For more than two years, the lengthy process of obtaining a building permit in Dallas has elicited frustration from Dallas builders and contractors.
Building permits are required for most construction projects and range from small-scale plans like adding a roof over the patio to larger-scale undertakings like renovations on a commercial property. But the city’s current software has had connectivity issues and service outages, leading to backlogs and bottlenecks for hundreds of different-sized projects.
Andrew Espinoza, Dallas’ new director of development services, spoke with The Dallas Express regarding the challenges surrounding the permitting process.
“The current software could have used more time before rolling out,” Espinoza told The Dallas Express. “Since then, it has really fumbled along the way and is the primary reason for the slowdown.”
City officials claim the backlogged building permitting process will improve with a new software enhancement set to be implemented in early August.
However, in an exclusive interview with The Dallas Express, Louis Darrouzet, CEO of the Metroplex Civic and Business Association, expressed his worry that the changes are complicating the permitting process instead of streamlining it, taking one step forward and two steps back.
“In reviewing the City Manager’s 100-Day Plan, we were discouraged to see that additional steps will be added to the already extensive permitting process,” Darrouzet told The Dallas Express.
“In order to expedite housing construction, the City would need to make the building entitlement process as rapid, seamless, and cost-effective as possible. Some measures in this 100-Day Plan seem to be a step backward,” he said. “We are hopeful the City will take these concerns more seriously going forward.”
Since accepting his new role as Dallas’ director of development services, Espinoza has seemingly made a good-faith effort to create a more open and engaging line of communication with developers.
Still, to facilitate engagement with homeowners and do-it-yourself experts, the development services department hosted its first “Pop-Up Permit” event on July 23, where some residents received quick approval on simple permits for minor home repairs and upgrades.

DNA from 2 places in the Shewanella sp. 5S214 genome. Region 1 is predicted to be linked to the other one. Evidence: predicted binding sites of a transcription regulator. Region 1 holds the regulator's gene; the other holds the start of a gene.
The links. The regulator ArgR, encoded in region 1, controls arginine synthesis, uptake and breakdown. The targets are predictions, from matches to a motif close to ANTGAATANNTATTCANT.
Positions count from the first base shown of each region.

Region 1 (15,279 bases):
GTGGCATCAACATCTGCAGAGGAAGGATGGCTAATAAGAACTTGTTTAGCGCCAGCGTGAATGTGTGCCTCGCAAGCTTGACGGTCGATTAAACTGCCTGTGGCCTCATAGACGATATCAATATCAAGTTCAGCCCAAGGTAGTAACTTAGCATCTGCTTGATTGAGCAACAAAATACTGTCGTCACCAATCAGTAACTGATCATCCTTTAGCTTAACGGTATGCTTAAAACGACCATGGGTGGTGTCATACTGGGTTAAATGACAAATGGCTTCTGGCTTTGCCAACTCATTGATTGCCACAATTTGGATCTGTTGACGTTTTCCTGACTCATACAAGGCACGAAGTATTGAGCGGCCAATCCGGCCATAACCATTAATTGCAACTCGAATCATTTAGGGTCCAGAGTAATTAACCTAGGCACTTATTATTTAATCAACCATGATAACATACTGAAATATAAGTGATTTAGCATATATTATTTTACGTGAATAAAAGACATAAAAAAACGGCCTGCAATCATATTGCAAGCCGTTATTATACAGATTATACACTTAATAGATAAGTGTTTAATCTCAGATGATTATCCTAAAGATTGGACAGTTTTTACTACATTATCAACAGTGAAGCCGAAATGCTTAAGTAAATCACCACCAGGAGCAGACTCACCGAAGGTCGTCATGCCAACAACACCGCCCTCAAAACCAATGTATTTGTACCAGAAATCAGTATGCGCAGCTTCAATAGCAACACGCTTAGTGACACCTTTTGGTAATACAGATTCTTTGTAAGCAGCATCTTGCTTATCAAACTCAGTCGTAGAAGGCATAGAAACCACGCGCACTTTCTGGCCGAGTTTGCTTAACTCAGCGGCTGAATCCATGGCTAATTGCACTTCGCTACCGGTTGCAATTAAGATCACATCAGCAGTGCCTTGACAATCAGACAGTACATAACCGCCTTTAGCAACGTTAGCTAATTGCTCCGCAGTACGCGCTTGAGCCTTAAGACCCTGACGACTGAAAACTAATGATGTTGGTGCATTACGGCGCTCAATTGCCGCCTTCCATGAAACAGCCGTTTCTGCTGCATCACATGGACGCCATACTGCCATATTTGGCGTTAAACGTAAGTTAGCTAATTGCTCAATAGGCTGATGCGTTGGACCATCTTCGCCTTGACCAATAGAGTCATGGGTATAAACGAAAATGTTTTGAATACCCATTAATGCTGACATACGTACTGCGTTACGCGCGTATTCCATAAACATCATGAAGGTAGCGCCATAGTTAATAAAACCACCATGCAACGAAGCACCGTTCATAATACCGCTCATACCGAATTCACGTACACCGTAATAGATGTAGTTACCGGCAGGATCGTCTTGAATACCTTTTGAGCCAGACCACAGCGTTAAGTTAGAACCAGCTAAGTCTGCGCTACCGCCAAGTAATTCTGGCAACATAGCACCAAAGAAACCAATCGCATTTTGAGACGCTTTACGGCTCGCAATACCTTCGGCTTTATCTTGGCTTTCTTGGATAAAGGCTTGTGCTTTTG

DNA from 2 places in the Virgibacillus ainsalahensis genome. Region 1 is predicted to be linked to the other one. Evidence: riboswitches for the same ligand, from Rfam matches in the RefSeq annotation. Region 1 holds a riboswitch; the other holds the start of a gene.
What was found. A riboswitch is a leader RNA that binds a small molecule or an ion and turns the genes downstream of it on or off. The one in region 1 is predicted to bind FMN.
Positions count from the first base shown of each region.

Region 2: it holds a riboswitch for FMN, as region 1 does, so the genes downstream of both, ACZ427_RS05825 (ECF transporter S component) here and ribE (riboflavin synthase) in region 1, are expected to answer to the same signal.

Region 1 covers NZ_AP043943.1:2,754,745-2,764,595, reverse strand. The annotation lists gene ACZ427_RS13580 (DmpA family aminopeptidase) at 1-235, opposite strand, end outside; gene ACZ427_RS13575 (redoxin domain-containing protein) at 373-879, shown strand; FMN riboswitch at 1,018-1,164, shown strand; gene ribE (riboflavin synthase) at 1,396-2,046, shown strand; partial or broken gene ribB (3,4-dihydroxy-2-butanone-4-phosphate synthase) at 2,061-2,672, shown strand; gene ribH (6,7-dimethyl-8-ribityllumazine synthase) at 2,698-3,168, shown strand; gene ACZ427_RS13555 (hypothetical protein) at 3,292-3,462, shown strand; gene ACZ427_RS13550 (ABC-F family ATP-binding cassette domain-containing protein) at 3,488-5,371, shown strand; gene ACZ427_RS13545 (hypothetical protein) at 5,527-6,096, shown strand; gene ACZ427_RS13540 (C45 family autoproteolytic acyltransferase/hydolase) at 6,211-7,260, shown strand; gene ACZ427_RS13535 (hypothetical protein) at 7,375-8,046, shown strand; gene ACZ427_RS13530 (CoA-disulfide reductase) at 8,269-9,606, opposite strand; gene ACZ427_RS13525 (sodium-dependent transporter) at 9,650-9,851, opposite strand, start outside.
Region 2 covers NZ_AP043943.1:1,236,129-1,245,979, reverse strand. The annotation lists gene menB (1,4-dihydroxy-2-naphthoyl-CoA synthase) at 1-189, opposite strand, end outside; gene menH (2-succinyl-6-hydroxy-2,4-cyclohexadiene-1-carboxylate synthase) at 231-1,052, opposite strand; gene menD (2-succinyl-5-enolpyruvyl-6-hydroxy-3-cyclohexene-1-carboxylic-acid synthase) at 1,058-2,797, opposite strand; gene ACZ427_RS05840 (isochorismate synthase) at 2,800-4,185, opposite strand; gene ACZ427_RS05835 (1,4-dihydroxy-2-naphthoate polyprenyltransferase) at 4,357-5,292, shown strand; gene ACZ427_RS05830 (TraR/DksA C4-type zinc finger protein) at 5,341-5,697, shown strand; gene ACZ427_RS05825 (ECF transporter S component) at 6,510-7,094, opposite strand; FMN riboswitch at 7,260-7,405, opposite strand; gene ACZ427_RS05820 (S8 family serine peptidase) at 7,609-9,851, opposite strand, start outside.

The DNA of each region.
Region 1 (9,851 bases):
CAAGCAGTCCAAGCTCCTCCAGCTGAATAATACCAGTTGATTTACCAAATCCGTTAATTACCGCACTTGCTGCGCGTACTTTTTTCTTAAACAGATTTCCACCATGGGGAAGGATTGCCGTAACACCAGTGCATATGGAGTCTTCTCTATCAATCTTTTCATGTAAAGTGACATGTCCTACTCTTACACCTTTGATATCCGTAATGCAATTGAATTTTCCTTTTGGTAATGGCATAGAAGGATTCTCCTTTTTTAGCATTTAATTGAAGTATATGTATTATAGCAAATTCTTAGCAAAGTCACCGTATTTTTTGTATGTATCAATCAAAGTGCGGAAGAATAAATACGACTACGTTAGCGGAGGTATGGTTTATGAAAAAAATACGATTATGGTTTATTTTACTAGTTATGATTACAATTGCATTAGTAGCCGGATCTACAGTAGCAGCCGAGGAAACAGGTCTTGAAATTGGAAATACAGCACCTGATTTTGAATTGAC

During the event, smaller projects had permits issued the “very same day,” Espinoza said. The event, he claimed, was also a “first step in developing a better relationship between the City and builders.”
He told The Dallas Express he hoped the community would latch onto the idea.
Darrouzet was less optimistic that the Pop-Up Permit event would make much of a difference.
“While a monthly, six-hour ‘Permitting Pop-Up’ moves the needle marginally for the do-it-yourselfers and smaller contractors, it does not account for the many months-worth of permitting backlogs that require immediate attention, Darrouzet told The Dallas Express.
“As firms relocate to the Dallas Fort-Worth Metroplex, they want assurance that their organization’s future growth will be supported and expedited through these local government processes,” said Darrouzet. “If we want our region to grow and prosper, these issues must be handled in a more timely and efficient manner.”
Phil Crone, executive director at the Dallas Builders Association, did not disagree on that point but expressed to The Dallas Express his perception:
“If the event is not successful right away, it will be down the line.”